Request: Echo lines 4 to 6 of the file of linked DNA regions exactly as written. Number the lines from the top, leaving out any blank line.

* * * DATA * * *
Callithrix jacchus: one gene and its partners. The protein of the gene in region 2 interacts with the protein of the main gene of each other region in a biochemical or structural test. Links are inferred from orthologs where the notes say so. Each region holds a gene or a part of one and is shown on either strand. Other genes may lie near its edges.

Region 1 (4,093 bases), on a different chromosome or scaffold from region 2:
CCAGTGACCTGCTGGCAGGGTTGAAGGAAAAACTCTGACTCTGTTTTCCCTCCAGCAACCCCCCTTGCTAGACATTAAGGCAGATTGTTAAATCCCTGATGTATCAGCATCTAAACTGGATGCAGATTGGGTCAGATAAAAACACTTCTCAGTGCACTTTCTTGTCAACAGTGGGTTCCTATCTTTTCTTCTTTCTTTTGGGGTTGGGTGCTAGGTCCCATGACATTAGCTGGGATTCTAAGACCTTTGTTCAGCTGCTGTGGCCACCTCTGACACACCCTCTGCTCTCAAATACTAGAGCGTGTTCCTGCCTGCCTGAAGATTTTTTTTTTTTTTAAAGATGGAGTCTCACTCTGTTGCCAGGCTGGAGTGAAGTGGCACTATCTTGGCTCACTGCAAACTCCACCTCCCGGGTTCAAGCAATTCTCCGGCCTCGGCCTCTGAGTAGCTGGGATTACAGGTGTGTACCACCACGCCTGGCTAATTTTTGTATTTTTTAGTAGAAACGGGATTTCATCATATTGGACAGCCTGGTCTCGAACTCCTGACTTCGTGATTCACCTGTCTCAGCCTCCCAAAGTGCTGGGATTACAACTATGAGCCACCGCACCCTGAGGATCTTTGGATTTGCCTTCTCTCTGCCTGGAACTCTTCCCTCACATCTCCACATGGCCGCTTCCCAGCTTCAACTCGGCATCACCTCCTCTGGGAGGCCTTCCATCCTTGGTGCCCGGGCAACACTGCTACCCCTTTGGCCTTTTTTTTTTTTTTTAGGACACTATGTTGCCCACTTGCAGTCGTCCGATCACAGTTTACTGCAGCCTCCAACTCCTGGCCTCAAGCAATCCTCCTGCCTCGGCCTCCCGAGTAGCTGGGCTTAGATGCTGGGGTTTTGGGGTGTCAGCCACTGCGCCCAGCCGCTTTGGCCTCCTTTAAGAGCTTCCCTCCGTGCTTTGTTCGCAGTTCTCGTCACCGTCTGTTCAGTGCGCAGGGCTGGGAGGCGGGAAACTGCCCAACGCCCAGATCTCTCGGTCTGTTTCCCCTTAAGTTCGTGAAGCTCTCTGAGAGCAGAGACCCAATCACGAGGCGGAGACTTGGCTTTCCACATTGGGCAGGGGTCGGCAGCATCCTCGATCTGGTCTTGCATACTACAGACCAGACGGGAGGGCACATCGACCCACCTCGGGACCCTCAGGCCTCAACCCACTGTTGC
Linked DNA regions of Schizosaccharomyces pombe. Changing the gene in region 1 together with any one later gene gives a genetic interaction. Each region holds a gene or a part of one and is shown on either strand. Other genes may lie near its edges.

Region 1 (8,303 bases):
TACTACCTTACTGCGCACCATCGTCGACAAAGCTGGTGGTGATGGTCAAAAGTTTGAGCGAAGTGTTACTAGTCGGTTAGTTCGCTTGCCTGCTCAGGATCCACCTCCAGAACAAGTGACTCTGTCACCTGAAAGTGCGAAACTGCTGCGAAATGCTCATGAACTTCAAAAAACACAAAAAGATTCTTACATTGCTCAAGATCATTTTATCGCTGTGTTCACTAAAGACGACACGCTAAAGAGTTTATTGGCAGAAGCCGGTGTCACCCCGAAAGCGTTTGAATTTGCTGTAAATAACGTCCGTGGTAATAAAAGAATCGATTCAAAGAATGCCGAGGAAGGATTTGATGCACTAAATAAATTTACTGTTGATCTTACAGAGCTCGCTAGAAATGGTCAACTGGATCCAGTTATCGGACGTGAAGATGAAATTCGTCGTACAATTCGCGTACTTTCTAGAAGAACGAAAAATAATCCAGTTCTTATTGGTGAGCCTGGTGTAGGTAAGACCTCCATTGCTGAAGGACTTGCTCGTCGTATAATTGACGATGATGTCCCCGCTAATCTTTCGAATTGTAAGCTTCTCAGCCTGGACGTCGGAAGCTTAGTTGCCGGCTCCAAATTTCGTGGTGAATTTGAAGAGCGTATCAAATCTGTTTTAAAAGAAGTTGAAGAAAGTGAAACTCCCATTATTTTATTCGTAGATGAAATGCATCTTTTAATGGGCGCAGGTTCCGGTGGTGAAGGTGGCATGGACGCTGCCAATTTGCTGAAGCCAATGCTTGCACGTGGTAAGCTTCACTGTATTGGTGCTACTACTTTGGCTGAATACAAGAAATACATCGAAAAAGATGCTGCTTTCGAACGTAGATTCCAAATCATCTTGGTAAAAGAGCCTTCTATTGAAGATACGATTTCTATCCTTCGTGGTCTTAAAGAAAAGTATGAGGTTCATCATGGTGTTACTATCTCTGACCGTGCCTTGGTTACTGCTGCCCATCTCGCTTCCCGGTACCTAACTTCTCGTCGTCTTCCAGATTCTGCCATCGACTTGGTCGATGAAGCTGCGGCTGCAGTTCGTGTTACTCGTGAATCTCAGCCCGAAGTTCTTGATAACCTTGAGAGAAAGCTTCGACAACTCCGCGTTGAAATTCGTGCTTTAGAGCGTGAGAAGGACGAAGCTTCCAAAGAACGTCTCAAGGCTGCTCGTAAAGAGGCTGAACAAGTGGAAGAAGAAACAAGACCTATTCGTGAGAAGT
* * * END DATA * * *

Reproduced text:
Linked DNA regions of Schizosaccharomyces pombe. Changing the gene in region 1 together with any one later gene gives a genetic interaction. Each region holds a gene or a part of one and is shown on either strand. Other genes may lie near its edges.

Region 1 (8,303 bases):
TACTACCTTACTGCGCACCATCGTCGACAAAGCTGGTGGTGATGGTCAAAAGTTTGAGCGAAGTGTTACTAGTCGGTTAGTTCGCTTGCCTGCTCAGGATCCACCTCCAGAACAAGTGACTCTGTCACCTGAAAGTGCGAAACTGCTGCGAAATGCTCATGAACTTCAAAAAACACAAAAAGATTCTTACATTGCTCAAGATCATTTTATCGCTGTGTTCACTAAAGACGACACGCTAAAGAGTTTATTGGCAGAAGCCGGTGTCACCCCGAAAGCGTTTGAATTTGCTGTAAATAACGTCCGTGGTAATAAAAGAATCGATTCAAAGAATGCCGAGGAAGGATTTGATGCACTAAATAAATTTACTGTTGATCTTACAGAGCTCGCTAGAAATGGTCAACTGGATCCAGTTATCGGACGTGAAGATGAAATTCGTCGTACAATTCGCGTACTTTCTAGAAGAACGAAAAATAATCCAGTTCTTATTGGTGAGCCTGGTGTAGGTAAGACCTCCATTGCTGAAGGACTTGCTCGTCGTATAATTGACGATGATGTCCCCGCTAATCTTTCGAATTGTAAGCTTCTCAGCCTGGACGTCGGAAGCTTAGTTGCCGGCTCCAAATTTCGTGGTGAATTTGAAGAGCGTATCAAATCTGTTTTAAAAGAAGTTGAAGAAAGTGAAACTCCCATTATTTTATTCGTAGATGAAATGCATCTTTTAATGGGCGCAGGTTCCGGTGGTGAAGGTGGCATGGACGCTGCCAATTTGCTGAAGCCAATGCTTGCACGTGGTAAGCTTCACTGTATTGGTGCTACTACTTTGGCTGAATACAAGAAATACATCGAAAAAGATGCTGCTTTCGAACGTAGATTCCAAATCATCTTGGTAAAAGAGCCTTCTATTGAAGATACGATTTCTATCCTTCGTGGTCTTAAAGAAAAGTATGAGGTTCATCATGGTGTTACTATCTCTGACCGTGCCTTGGTTACTGCTGCCCATCTCGCTTCCCGGTACCTAACTTCTCGTCGTCTTCCAGATTCTGCCATCGACTTGGTCGATGAAGCTGCGGCTGCAGTTCGTGTTACTCGTGAATCTCAGCCCGAAGTTCTTGATAACCTTGAGAGAAAGCTTCGACAACTCCGCGTTGAAATTCGTGCTTTAGAGCGTGAGAAGGACGAAGCTTCCAAAGAACGTCTCAAGGCTGCTCGTAAAGAGGCTGAACAAGTGGAAGAAGAAACAAGACCTATTCGTGAGAAGT